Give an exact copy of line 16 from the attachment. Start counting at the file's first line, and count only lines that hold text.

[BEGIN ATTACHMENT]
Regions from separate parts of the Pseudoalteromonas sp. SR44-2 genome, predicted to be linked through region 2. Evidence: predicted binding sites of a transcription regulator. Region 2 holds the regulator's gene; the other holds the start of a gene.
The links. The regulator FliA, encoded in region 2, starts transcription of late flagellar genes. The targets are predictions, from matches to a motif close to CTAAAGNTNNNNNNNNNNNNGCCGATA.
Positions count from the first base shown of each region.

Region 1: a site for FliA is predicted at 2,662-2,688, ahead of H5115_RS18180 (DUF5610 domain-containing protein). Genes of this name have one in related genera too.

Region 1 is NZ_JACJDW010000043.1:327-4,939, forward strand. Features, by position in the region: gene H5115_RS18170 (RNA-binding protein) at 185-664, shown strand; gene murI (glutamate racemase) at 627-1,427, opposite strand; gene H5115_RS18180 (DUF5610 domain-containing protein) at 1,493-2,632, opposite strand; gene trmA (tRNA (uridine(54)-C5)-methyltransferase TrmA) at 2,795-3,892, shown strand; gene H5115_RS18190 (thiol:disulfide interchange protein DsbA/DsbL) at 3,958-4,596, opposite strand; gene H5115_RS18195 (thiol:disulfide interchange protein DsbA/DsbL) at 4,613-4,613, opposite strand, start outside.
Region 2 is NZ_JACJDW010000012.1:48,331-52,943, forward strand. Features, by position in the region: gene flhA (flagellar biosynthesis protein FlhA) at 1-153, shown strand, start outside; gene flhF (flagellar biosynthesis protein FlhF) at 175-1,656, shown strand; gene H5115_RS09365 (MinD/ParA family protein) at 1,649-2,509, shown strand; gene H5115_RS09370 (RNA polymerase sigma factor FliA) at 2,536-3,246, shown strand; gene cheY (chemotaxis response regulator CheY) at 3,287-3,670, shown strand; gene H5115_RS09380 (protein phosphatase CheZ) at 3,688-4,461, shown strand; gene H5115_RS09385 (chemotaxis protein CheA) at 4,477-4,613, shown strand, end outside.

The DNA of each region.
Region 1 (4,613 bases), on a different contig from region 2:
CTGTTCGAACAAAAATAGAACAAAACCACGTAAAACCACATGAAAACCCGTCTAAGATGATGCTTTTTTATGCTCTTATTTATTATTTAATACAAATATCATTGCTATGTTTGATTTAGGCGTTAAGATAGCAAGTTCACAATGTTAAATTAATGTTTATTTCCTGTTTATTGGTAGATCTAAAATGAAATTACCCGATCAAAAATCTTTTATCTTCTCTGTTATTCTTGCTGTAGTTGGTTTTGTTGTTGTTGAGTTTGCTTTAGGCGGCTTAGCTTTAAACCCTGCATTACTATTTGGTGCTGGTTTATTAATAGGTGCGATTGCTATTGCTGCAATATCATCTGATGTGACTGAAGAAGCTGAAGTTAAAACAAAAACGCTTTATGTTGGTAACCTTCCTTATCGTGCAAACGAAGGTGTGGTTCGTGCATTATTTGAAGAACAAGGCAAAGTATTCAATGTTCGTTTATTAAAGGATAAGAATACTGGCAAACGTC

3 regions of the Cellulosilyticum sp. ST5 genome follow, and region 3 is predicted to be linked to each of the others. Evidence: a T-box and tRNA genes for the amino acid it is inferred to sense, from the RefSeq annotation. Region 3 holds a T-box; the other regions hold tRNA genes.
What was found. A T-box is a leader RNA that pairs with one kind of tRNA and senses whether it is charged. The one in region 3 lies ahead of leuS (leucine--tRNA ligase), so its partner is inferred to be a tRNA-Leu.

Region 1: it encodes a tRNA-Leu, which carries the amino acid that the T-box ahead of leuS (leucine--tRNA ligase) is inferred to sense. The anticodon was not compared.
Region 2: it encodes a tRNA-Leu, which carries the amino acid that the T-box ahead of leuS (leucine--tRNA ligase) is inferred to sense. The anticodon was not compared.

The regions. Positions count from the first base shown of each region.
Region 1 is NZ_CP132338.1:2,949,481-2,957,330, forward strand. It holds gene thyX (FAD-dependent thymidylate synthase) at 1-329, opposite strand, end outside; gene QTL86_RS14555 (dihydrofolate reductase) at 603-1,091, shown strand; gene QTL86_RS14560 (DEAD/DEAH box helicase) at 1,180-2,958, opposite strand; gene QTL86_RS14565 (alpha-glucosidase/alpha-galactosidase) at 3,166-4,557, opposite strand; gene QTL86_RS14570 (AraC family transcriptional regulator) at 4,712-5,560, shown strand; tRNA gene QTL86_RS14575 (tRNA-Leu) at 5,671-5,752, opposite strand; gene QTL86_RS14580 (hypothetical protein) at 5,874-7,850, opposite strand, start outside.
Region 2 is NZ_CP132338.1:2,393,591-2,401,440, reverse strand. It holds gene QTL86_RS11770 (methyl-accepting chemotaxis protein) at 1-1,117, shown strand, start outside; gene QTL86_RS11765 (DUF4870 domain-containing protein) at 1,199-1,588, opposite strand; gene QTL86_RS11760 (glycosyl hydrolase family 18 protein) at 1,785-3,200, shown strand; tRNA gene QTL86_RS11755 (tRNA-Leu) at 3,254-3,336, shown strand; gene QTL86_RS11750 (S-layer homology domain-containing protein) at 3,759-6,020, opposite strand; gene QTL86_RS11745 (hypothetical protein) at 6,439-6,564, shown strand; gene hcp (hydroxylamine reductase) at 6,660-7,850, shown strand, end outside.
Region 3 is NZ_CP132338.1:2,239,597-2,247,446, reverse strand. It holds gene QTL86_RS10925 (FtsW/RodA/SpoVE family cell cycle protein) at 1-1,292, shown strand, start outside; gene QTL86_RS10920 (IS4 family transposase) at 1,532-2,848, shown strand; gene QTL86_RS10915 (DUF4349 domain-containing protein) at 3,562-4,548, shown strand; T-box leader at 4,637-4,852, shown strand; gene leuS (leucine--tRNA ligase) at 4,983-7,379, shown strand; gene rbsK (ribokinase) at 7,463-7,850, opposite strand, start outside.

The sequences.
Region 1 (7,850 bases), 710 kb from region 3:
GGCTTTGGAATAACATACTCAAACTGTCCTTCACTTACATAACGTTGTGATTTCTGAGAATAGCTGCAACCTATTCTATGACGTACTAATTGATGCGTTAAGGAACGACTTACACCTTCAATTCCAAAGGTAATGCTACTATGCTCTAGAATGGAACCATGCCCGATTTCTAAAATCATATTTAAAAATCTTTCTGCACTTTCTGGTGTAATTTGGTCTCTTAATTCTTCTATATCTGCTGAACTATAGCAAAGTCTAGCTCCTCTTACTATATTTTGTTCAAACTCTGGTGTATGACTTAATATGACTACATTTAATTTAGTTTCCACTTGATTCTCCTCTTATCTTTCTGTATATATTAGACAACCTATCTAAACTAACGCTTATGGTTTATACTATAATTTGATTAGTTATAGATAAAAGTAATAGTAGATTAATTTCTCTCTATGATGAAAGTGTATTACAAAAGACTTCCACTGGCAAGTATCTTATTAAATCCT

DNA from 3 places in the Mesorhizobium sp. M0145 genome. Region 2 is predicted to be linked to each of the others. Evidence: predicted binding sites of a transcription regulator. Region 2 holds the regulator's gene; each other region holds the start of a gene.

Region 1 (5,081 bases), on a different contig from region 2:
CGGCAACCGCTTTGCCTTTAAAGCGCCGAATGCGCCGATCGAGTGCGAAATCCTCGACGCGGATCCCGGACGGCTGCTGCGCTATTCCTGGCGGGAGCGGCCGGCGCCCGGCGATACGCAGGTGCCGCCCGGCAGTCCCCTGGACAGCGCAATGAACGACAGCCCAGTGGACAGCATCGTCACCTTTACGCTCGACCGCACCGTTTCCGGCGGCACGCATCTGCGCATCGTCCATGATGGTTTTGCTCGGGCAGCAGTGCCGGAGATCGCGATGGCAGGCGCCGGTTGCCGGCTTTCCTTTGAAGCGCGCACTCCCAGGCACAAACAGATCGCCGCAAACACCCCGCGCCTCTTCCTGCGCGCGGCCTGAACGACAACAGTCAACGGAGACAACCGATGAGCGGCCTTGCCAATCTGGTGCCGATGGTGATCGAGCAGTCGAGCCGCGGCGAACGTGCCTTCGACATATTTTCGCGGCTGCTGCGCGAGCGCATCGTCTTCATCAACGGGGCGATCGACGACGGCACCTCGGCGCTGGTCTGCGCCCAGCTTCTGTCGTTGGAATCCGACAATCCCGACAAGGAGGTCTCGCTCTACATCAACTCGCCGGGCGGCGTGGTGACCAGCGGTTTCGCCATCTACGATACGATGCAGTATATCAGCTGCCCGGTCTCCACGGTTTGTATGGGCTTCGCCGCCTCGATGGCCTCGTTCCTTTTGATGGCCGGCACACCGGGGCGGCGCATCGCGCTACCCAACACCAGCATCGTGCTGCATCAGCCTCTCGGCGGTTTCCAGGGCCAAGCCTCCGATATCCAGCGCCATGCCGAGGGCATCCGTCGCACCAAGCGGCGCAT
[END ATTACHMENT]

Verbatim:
Region 2 is NZ_CP132338.1:2,393,591-2,401,440, reverse strand. It holds gene QTL86_RS11770 (methyl-accepting chemotaxis protein) at 1-1,117, shown strand, start outside; gene QTL86_RS11765 (DUF4870 domain-containing protein) at 1,199-1,588, opposite strand; gene QTL86_RS11760 (glycosyl hydrolase family 18 protein) at 1,785-3,200, shown strand; tRNA gene QTL86_RS11755 (tRNA-Leu) at 3,254-3,336, shown strand; gene QTL86_RS11750 (S-layer homology domain-containing protein) at 3,759-6,020, opposite strand; gene QTL86_RS11745 (hypothetical protein) at 6,439-6,564, shown strand; gene hcp (hydroxylamine reductase) at 6,660-7,850, shown strand, end outside.